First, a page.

Furthermore, to be eligible for expungement, individuals must not have any convictions other than traffic citations, must have paid all fines and restitution, and must not have any pending charges. In addition, they must have waited the requisite period after completing their sentence, including any supervision, before applying for expungement.

If the law enforcement agency arrested someone, but the court dismissed the charges, the arrestee can apply for expungement in Louisiana after the time limit for prosecution has passed.

If the arrest resulted in a felony conviction, the individual must wait ten years. If it is a misdemeanor conviction, they must wait five years before they can file for expungement in Louisiana.

Obtain the Necessary Documents

To begin the expungement process, the individual seeking expungement must obtain the necessary documents. It may include court documents, police reports, and any other relevant paperwork related to the arrest.

File a Petition for Expungement

The next step is to file a petition for expungement with the court with jurisdiction over the case. When submitting a petition for expungement in Louisiana, the individual must provide supporting evidence and state why they are eligible.

To get the necessary petition forms, one can visit the Louisiana Clerks of Court Association (LCCA) website or the clerk's office in the court that presided over the case.

It is crucial to ensure the petition contains all required papers and documentation and is filed with the appropriate fee.

Attend the Hearing

If someone contests the expungement petition, the seeking party must attend the hearing and provide evidence to support their request. The prosecutor may also present evidence to challenge the petition at the hearing.

During the hearing, the court will consider several factors, including the nature of the offense, the individual's criminal history, and the potential impact that expungement will have on their life.

Obtain the Court Order for Expungement

If the court grants the motion for expungement, the individual seeking expungement must obtain a copy of the court order. To ensure a successful expungement in Louisiana, the individual should present the court order to all agencies involved in the arrest and file it with the appropriate court clerk.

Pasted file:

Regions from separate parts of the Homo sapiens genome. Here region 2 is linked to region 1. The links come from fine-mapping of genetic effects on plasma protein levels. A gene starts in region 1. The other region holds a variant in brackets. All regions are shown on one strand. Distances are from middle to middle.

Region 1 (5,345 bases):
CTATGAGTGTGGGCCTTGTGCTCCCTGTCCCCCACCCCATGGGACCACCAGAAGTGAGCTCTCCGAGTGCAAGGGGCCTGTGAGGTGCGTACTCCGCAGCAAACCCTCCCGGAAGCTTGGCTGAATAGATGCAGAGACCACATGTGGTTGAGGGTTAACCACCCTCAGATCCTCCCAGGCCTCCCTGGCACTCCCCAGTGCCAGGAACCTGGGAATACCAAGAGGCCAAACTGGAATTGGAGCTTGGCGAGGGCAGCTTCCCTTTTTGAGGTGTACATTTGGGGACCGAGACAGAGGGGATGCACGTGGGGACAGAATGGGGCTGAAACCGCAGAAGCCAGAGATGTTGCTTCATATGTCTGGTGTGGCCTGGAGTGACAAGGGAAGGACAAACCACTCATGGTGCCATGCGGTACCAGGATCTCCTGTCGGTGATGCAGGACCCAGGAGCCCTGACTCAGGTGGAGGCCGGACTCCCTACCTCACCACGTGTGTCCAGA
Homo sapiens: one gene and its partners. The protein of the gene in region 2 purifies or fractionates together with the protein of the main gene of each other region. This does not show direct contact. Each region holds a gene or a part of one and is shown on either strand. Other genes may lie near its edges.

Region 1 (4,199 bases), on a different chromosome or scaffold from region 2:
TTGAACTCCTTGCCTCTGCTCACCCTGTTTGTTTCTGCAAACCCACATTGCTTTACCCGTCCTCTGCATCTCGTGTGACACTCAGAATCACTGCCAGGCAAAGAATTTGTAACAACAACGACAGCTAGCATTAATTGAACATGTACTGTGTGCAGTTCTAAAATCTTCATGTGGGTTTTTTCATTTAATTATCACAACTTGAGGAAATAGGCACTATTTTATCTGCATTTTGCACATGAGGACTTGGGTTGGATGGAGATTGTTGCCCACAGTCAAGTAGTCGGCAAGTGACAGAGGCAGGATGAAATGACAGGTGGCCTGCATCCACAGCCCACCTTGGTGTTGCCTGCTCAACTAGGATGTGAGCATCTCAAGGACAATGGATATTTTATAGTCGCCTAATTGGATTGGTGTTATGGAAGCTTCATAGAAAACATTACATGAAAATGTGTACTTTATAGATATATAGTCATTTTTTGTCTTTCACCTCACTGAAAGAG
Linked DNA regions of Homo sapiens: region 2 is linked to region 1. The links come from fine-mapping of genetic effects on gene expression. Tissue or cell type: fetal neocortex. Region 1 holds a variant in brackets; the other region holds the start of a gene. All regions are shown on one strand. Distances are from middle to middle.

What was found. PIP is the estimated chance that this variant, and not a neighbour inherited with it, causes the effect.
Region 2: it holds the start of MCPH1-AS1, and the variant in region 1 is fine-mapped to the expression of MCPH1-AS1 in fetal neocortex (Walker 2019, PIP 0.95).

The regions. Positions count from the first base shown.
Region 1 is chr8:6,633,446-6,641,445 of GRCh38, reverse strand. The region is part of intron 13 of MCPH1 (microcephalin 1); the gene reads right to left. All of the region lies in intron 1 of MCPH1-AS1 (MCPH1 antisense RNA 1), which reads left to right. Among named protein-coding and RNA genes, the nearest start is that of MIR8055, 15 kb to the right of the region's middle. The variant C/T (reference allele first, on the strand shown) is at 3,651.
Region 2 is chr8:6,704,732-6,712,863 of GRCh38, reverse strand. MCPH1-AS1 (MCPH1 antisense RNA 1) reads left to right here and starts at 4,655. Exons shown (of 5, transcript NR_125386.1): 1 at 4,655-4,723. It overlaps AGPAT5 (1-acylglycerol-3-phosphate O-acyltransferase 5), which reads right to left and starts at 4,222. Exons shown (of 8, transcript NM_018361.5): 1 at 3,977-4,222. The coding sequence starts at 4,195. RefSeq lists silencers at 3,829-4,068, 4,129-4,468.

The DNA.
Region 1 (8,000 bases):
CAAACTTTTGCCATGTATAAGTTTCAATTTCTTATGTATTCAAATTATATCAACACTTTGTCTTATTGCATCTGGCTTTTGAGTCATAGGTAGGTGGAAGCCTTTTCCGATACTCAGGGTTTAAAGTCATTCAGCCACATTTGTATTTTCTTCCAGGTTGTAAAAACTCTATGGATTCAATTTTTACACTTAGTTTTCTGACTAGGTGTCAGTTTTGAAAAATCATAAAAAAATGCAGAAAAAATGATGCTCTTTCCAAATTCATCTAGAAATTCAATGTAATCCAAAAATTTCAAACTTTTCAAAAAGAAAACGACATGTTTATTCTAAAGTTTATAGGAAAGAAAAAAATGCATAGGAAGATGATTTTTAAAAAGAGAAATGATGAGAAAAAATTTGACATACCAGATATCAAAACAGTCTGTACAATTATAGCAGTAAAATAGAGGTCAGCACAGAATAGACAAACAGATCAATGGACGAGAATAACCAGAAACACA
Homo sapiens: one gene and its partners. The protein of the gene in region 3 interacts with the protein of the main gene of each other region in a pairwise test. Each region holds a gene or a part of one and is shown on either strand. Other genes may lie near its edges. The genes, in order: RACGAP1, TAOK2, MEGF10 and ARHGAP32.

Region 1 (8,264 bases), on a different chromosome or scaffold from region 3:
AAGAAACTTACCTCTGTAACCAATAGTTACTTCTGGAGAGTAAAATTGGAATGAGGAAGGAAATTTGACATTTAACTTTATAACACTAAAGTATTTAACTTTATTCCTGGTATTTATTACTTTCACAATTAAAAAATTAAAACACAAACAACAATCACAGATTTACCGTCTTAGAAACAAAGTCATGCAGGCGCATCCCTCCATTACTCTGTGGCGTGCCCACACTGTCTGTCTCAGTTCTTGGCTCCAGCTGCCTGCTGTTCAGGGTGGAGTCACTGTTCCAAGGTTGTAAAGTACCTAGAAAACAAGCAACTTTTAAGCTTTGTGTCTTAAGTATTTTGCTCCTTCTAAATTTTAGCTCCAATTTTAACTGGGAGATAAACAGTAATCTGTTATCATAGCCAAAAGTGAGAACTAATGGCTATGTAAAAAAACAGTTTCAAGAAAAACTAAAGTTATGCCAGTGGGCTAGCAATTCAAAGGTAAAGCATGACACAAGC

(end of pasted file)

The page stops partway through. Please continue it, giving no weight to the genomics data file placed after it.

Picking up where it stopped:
How To Search Louisiana Arrest Records

Louisiana Arrest Records are available from the arresting authorities, whether local, parish, or state police. For convenience, certain organizations maintain online databases where people may access arrest records.

Criminal history includes arrests. Thus, interested parties may conduct an online background check through the LSP Internet Background Check (IBC) system or order a person's comprehensive criminal history report to find someone's arrest records.

To use the LPS IBC system, inquirers must create an account and obtain approval from the LSP. After those steps, users must enter the record holder's name into the search area to perform a criminal history check in this database. Note that each name search costs a significant fee.

To those who prefer comprehensive criminal history reports, eligible entities must complete an authorization form, include a disclosure form, and submit payment for the request. Then, mail the application packet to the LSP Bureau of Criminal Identification and Information (BCII) mailing address provided in the forms.

Only authorized entities, including the criminal record subject, regulatory authorities, Louisiana-based employers, licensing authorities, and health and Medicare agencies, can access comprehensive criminal history reports in Louisiana.

Note that individuals who want to acquire an arrest record in Louisiana must pay a fee to cover the cost of duplication, as mandated by state law for both physical and electronic copies of the document.


Counties in Louisiana

Jails and Prisons in Louisiana

Orleans Justice Center (OJC)2800 Perdido St., New Orleans, LA
Caddo Parish Work Release1125 Forum Drive, Shreveport, LA
Caddo LA Juvenile Detention Home1835 Spring Street, Shreveport, LA
Caddo Parish Correctional Center1101 Forum Drive, PO Box 70110, Shreveport, LA
Calcasieu Parish Juvenile Detention Center3615 East Prien Lake Road, PO Box 2073, Lake Charles, LA
Calcasieu Sheriff's Prison and Women's Annex5300 E. Broad Street, Lake Charles, LA
Calcasieu Parish Correctional Center5410 East Broad Street, Lake Charles, LA
Bossier Parish Maximum Security Facility2985 Old Plain Dealing Road, Plain Dealing, LA
Bossier Parish Medium Security Facility2984 Old Plain Dealing Road, Plain Dealing, LA
Bossier Parish Minimum Security Facility2960 Old Plain Dealing Road, Plain Dealing, LA